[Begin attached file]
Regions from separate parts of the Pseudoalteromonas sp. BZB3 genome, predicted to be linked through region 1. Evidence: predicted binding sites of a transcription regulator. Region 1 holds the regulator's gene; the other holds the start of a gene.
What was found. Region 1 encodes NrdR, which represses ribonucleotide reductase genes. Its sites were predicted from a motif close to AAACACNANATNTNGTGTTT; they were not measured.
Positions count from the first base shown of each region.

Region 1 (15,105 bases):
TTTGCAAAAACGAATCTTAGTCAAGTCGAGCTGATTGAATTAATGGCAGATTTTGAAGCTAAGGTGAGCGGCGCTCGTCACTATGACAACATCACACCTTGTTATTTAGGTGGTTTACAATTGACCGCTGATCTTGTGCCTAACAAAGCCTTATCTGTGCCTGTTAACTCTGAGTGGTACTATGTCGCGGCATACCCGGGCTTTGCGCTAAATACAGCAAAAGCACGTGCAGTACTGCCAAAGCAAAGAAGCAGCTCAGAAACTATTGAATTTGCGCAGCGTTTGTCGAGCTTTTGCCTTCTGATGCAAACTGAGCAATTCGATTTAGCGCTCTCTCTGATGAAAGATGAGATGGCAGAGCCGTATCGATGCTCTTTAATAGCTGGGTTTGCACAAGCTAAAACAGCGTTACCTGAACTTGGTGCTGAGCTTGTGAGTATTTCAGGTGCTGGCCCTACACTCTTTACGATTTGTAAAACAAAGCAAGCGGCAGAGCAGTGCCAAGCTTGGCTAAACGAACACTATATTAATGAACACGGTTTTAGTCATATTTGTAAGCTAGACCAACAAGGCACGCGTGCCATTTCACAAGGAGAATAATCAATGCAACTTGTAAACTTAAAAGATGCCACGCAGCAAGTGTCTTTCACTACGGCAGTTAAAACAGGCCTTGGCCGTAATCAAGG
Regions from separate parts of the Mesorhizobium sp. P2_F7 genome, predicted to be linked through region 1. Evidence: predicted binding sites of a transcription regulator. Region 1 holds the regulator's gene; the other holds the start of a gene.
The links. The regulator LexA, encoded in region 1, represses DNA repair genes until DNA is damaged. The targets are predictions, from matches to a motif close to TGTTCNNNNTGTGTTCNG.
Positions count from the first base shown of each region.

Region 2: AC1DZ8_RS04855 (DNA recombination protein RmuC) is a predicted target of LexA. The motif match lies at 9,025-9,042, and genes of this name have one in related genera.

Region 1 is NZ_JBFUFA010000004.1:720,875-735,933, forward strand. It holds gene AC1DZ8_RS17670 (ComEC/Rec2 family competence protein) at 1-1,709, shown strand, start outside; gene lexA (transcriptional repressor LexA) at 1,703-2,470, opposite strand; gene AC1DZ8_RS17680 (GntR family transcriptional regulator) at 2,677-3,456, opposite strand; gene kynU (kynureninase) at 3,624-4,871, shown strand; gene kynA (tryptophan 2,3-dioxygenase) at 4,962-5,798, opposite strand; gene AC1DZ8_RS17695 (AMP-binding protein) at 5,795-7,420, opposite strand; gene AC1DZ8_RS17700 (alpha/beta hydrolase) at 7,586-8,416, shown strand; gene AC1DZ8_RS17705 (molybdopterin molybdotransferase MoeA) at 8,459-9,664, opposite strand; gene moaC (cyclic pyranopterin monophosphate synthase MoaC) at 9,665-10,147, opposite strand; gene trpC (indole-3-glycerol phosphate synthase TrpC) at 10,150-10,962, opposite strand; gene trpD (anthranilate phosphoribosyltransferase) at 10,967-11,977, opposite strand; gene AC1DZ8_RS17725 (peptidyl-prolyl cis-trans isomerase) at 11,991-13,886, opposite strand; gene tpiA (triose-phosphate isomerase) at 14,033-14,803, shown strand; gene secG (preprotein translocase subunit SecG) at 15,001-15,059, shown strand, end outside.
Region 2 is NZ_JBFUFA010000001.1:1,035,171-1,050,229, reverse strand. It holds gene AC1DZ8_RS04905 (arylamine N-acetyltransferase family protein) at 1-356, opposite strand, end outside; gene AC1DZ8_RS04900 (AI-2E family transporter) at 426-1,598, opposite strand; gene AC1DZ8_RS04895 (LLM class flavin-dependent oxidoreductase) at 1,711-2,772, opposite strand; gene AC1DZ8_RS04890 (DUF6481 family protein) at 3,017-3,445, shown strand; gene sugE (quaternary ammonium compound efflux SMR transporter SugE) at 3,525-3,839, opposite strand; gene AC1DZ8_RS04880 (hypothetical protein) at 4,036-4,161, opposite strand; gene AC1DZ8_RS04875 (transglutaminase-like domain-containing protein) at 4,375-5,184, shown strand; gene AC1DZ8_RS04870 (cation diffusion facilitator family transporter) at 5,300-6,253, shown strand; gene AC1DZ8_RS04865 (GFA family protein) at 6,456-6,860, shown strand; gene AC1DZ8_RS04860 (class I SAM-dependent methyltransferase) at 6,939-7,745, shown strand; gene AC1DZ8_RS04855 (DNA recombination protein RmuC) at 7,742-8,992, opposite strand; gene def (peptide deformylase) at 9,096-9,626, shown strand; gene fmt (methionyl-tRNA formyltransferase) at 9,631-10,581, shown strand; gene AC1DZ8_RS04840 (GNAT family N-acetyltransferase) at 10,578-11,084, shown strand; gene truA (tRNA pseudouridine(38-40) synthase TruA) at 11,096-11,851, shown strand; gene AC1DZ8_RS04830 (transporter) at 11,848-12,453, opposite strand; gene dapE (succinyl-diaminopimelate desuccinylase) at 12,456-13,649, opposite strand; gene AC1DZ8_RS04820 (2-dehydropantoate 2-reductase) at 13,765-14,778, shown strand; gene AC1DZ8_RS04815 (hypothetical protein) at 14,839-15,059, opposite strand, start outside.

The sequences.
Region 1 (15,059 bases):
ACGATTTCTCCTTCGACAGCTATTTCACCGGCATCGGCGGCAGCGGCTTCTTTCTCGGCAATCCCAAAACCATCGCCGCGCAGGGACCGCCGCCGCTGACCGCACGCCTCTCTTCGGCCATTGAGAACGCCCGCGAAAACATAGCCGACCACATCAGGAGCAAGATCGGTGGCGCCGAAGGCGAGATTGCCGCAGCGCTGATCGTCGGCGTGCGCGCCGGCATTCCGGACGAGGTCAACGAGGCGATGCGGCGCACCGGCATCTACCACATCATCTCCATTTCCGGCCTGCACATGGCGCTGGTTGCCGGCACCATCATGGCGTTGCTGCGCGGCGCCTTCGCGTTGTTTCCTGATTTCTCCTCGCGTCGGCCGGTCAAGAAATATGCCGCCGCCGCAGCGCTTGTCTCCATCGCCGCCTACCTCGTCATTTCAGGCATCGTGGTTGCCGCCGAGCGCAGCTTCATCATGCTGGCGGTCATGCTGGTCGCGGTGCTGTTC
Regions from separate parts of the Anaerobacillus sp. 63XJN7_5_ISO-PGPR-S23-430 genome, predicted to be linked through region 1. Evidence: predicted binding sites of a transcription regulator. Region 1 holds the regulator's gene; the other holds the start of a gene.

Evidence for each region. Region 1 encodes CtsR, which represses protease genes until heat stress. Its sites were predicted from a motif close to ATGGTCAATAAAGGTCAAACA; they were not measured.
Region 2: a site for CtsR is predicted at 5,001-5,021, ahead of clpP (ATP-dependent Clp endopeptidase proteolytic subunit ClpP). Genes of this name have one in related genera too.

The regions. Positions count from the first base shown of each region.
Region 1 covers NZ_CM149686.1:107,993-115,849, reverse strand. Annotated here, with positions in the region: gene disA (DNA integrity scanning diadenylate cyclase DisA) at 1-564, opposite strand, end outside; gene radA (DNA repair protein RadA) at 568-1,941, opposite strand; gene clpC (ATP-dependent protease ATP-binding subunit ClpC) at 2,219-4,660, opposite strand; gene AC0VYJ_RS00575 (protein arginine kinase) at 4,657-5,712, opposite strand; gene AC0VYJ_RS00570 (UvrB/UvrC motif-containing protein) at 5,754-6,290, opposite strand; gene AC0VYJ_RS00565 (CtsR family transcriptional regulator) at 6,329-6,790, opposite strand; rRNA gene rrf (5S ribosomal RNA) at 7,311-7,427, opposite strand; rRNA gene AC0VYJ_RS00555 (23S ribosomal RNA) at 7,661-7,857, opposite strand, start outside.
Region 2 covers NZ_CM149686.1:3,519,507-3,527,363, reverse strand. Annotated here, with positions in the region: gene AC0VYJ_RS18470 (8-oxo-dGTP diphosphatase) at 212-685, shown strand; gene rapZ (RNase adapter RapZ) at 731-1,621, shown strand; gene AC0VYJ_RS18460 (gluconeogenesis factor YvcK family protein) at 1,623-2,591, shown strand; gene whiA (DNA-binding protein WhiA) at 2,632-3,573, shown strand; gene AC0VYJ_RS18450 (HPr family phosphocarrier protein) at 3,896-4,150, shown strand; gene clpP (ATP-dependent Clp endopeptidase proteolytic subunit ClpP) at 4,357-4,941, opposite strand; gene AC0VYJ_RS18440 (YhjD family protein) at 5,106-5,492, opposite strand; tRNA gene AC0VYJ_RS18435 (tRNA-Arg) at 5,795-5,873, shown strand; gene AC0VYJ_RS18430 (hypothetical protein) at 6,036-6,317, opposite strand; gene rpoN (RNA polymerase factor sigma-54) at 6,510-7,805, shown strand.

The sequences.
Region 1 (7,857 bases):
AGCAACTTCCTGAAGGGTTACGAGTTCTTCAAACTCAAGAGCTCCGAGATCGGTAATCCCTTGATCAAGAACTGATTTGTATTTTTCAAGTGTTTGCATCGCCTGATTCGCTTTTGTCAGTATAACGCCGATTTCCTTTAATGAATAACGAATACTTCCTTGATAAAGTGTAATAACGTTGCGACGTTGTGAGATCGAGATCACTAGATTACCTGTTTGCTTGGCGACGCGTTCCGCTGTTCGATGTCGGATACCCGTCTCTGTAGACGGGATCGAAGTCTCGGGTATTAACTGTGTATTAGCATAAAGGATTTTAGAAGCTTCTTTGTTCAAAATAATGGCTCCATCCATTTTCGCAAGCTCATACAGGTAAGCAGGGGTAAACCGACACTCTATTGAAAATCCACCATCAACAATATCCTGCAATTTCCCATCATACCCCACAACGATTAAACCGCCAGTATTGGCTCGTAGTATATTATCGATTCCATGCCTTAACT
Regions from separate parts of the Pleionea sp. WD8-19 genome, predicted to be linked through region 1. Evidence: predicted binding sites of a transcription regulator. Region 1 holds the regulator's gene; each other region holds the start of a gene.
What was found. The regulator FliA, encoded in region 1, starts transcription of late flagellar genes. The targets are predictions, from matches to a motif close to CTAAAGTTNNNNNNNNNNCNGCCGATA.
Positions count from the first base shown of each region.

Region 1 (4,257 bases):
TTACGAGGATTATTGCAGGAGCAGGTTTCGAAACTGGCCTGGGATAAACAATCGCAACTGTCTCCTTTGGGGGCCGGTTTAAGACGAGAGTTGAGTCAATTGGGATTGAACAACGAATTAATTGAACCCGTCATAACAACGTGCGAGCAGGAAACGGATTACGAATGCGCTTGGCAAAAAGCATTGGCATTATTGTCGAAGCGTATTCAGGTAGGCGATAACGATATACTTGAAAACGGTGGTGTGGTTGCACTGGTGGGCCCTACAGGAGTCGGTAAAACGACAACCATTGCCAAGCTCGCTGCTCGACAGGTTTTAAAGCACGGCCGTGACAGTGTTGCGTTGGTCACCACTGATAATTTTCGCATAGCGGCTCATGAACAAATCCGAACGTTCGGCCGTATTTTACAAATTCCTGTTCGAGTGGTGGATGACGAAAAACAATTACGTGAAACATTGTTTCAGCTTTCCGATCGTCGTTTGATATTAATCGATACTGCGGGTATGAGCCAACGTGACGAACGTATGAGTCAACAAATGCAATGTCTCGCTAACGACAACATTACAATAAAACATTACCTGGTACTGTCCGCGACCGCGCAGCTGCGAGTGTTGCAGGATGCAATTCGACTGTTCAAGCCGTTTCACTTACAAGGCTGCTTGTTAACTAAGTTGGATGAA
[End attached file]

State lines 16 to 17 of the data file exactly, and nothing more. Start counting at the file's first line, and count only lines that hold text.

Evidence for each region. Region 1 encodes CtsR, which represses protease genes until heat stress. Its sites were predicted from a motif close to ATGGTCAATAAAGGTCAAACA; they were not measured.
Region 2: a site for CtsR is predicted at 5,001-5,021, ahead of clpP (ATP-dependent Clp endopeptidase proteolytic subunit ClpP). Genes of this name have one in related genera too.